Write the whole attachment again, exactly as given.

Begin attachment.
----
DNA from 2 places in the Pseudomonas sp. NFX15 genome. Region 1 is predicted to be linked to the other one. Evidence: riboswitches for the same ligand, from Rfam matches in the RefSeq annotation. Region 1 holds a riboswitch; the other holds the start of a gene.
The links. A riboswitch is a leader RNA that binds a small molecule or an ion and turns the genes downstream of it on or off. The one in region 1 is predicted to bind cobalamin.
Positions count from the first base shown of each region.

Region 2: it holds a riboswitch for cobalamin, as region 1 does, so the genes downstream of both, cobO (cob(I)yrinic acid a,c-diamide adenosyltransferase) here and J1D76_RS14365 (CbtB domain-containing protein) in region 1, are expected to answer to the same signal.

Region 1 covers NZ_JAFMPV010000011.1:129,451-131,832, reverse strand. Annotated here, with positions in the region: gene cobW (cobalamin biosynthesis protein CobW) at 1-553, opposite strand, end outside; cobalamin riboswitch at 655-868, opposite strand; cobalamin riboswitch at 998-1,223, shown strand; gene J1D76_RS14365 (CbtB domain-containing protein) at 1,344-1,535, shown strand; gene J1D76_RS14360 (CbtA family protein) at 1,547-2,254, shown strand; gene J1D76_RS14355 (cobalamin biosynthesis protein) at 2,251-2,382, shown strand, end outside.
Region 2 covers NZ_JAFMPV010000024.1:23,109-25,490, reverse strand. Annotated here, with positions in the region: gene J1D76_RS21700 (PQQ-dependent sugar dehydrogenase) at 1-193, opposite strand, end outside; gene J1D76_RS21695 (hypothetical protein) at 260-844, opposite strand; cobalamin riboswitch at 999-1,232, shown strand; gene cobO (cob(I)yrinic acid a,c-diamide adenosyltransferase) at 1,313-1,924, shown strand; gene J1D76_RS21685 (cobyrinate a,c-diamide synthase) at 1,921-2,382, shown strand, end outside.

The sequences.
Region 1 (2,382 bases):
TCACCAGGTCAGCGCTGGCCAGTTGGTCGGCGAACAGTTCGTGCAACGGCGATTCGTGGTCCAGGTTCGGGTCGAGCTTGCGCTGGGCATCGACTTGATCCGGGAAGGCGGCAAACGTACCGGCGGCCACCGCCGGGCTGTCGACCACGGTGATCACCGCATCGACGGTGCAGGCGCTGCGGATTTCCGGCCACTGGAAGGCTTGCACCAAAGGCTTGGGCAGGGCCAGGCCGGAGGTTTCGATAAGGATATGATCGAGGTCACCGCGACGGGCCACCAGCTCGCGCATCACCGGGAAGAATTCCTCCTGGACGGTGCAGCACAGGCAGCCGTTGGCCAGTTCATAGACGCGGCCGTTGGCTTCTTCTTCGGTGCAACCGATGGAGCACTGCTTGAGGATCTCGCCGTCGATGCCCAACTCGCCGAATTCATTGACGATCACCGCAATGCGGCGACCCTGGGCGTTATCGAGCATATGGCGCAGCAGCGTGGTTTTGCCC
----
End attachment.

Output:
DNA from 2 places in the Pseudomonas sp. NFX15 genome. Region 1 is predicted to be linked to the other one. Evidence: riboswitches for the same ligand, from Rfam matches in the RefSeq annotation. Region 1 holds a riboswitch; the other holds the start of a gene.
The links. A riboswitch is a leader RNA that binds a small molecule or an ion and turns the genes downstream of it on or off. The one in region 1 is predicted to bind cobalamin.
Positions count from the first base shown of each region.

Region 2: it holds a riboswitch for cobalamin, as region 1 does, so the genes downstream of both, cobO (cob(I)yrinic acid a,c-diamide adenosyltransferase) here and J1D76_RS14365 (CbtB domain-containing protein) in region 1, are expected to answer to the same signal.

Region 1 covers NZ_JAFMPV010000011.1:129,451-131,832, reverse strand. Annotated here, with positions in the region: gene cobW (cobalamin biosynthesis protein CobW) at 1-553, opposite strand, end outside; cobalamin riboswitch at 655-868, opposite strand; cobalamin riboswitch at 998-1,223, shown strand; gene J1D76_RS14365 (CbtB domain-containing protein) at 1,344-1,535, shown strand; gene J1D76_RS14360 (CbtA family protein) at 1,547-2,254, shown strand; gene J1D76_RS14355 (cobalamin biosynthesis protein) at 2,251-2,382, shown strand, end outside.
Region 2 covers NZ_JAFMPV010000024.1:23,109-25,490, reverse strand. Annotated here, with positions in the region: gene J1D76_RS21700 (PQQ-dependent sugar dehydrogenase) at 1-193, opposite strand, end outside; gene J1D76_RS21695 (hypothetical protein) at 260-844, opposite strand; cobalamin riboswitch at 999-1,232, shown strand; gene cobO (cob(I)yrinic acid a,c-diamide adenosyltransferase) at 1,313-1,924, shown strand; gene J1D76_RS21685 (cobyrinate a,c-diamide synthase) at 1,921-2,382, shown strand, end outside.

The sequences.
Region 1 (2,382 bases):
TCACCAGGTCAGCGCTGGCCAGTTGGTCGGCGAACAGTTCGTGCAACGGCGATTCGTGGTCCAGGTTCGGGTCGAGCTTGCGCTGGGCATCGACTTGATCCGGGAAGGCGGCAAACGTACCGGCGGCCACCGCCGGGCTGTCGACCACGGTGATCACCGCATCGACGGTGCAGGCGCTGCGGATTTCCGGCCACTGGAAGGCTTGCACCAAAGGCTTGGGCAGGGCCAGGCCGGAGGTTTCGATAAGGATATGATCGAGGTCACCGCGACGGGCCACCAGCTCGCGCATCACCGGGAAGAATTCCTCCTGGACGGTGCAGCACAGGCAGCCGTTGGCCAGTTCATAGACGCGGCCGTTGGCTTCTTCTTCGGTGCAACCGATGGAGCACTGCTTGAGGATCTCGCCGTCGATGCCCAACTCGCCGAATTCATTGACGATCACCGCAATGCGGCGACCCTGGGCGTTATCGAGCATATGGCGCAGCAGCGTGGTTTTGCCC